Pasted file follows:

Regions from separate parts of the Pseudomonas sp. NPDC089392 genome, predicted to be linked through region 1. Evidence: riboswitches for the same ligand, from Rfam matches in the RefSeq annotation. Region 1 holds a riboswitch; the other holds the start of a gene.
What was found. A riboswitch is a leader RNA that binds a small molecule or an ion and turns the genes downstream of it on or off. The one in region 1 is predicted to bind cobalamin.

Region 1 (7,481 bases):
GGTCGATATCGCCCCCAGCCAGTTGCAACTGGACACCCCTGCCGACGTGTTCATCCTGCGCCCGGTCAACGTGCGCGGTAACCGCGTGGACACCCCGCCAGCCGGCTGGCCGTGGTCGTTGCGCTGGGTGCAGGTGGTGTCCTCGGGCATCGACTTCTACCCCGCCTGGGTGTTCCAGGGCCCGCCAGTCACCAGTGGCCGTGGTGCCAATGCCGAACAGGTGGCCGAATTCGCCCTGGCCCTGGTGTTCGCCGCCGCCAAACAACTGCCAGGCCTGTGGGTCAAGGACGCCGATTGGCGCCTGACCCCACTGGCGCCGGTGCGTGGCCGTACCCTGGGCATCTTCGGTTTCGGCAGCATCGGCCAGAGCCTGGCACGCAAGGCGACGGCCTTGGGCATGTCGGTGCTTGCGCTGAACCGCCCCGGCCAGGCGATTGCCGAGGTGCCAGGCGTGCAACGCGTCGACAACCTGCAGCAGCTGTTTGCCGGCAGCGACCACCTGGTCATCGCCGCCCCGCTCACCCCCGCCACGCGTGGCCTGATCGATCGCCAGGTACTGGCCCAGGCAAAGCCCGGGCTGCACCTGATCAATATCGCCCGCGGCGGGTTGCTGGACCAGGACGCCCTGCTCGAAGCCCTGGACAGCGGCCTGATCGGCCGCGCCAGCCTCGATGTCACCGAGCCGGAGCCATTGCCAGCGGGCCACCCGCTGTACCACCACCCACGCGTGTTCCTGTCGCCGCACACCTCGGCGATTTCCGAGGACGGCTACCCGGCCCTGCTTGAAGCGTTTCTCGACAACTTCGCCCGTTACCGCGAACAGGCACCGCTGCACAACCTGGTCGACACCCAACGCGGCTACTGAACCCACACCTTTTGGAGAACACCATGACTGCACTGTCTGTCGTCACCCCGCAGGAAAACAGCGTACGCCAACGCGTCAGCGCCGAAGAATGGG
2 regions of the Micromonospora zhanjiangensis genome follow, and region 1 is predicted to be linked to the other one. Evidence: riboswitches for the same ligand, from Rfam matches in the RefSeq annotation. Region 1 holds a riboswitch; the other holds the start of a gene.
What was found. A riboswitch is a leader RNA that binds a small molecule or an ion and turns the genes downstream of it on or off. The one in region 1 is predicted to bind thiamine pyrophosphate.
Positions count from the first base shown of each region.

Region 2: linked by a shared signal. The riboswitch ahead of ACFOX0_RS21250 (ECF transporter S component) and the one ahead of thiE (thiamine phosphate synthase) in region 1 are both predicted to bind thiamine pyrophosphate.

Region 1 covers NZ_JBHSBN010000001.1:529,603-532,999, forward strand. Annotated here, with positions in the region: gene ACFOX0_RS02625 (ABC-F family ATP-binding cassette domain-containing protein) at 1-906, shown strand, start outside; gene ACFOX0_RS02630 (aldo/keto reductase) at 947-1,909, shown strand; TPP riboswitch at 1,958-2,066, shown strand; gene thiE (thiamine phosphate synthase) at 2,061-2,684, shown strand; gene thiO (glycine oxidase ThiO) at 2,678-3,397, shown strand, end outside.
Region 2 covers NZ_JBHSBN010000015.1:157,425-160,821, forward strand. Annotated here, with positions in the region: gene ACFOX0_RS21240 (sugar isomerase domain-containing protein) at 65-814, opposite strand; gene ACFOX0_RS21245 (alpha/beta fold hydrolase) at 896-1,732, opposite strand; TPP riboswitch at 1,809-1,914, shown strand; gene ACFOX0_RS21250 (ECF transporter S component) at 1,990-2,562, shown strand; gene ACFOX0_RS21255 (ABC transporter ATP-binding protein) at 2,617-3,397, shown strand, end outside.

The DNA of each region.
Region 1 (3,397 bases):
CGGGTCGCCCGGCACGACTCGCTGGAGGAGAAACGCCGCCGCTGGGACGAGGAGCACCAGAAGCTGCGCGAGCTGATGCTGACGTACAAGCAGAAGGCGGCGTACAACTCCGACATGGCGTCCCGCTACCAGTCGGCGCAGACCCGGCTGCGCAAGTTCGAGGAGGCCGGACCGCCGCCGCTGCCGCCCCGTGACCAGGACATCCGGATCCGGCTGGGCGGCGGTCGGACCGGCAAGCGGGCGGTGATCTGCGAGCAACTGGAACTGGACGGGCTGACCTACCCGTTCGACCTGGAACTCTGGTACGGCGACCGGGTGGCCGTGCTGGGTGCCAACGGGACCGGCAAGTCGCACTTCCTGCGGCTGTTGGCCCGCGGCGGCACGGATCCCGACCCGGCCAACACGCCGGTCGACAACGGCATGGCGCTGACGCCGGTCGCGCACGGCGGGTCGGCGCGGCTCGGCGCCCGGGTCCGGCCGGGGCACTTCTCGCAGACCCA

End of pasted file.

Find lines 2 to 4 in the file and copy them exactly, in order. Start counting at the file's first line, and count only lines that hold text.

What was found. A riboswitch is a leader RNA that binds a small molecule or an ion and turns the genes downstream of it on or off. The one in region 1 is predicted to bind cobalamin.

Region 1 (7,481 bases):
GGTCGATATCGCCCCCAGCCAGTTGCAACTGGACACCCCTGCCGACGTGTTCATCCTGCGCCCGGTCAACGTGCGCGGTAACCGCGTGGACACCCCGCCAGCCGGCTGGCCGTGGTCGTTGCGCTGGGTGCAGGTGGTGTCCTCGGGCATCGACTTCTACCCCGCCTGGGTGTTCCAGGGCCCGCCAGTCACCAGTGGCCGTGGTGCCAATGCCGAACAGGTGGCCGAATTCGCCCTGGCCCTGGTGTTCGCCGCCGCCAAACAACTGCCAGGCCTGTGGGTCAAGGACGCCGATTGGCGCCTGACCCCACTGGCGCCGGTGCGTGGCCGTACCCTGGGCATCTTCGGTTTCGGCAGCATCGGCCAGAGCCTGGCACGCAAGGCGACGGCCTTGGGCATGTCGGTGCTTGCGCTGAACCGCCCCGGCCAGGCGATTGCCGAGGTGCCAGGCGTGCAACGCGTCGACAACCTGCAGCAGCTGTTTGCCGGCAGCGACCACCTGGTCATCGCCGCCCCGCTCACCCCCGCCACGCGTGGCCTGATCGATCGCCAGGTACTGGCCCAGGCAAAGCCCGGGCTGCACCTGATCAATATCGCCCGCGGCGGGTTGCTGGACCAGGACGCCCTGCTCGAAGCCCTGGACAGCGGCCTGATCGGCCGCGCCAGCCTCGATGTCACCGAGCCGGAGCCATTGCCAGCGGGCCACCCGCTGTACCACCACCCACGCGTGTTCCTGTCGCCGCACACCTCGGCGATTTCCGAGGACGGCTACCCGGCCCTGCTTGAAGCGTTTCTCGACAACTTCGCCCGTTACCGCGAACAGGCACCGCTGCACAACCTGGTCGACACCCAACGCGGCTACTGAACCCACACCTTTTGGAGAACACCATGACTGCACTGTCTGTCGTCACCCCGCAGGAAAACAGCGTACGCCAACGCGTCAGCGCCGAAGAATGGG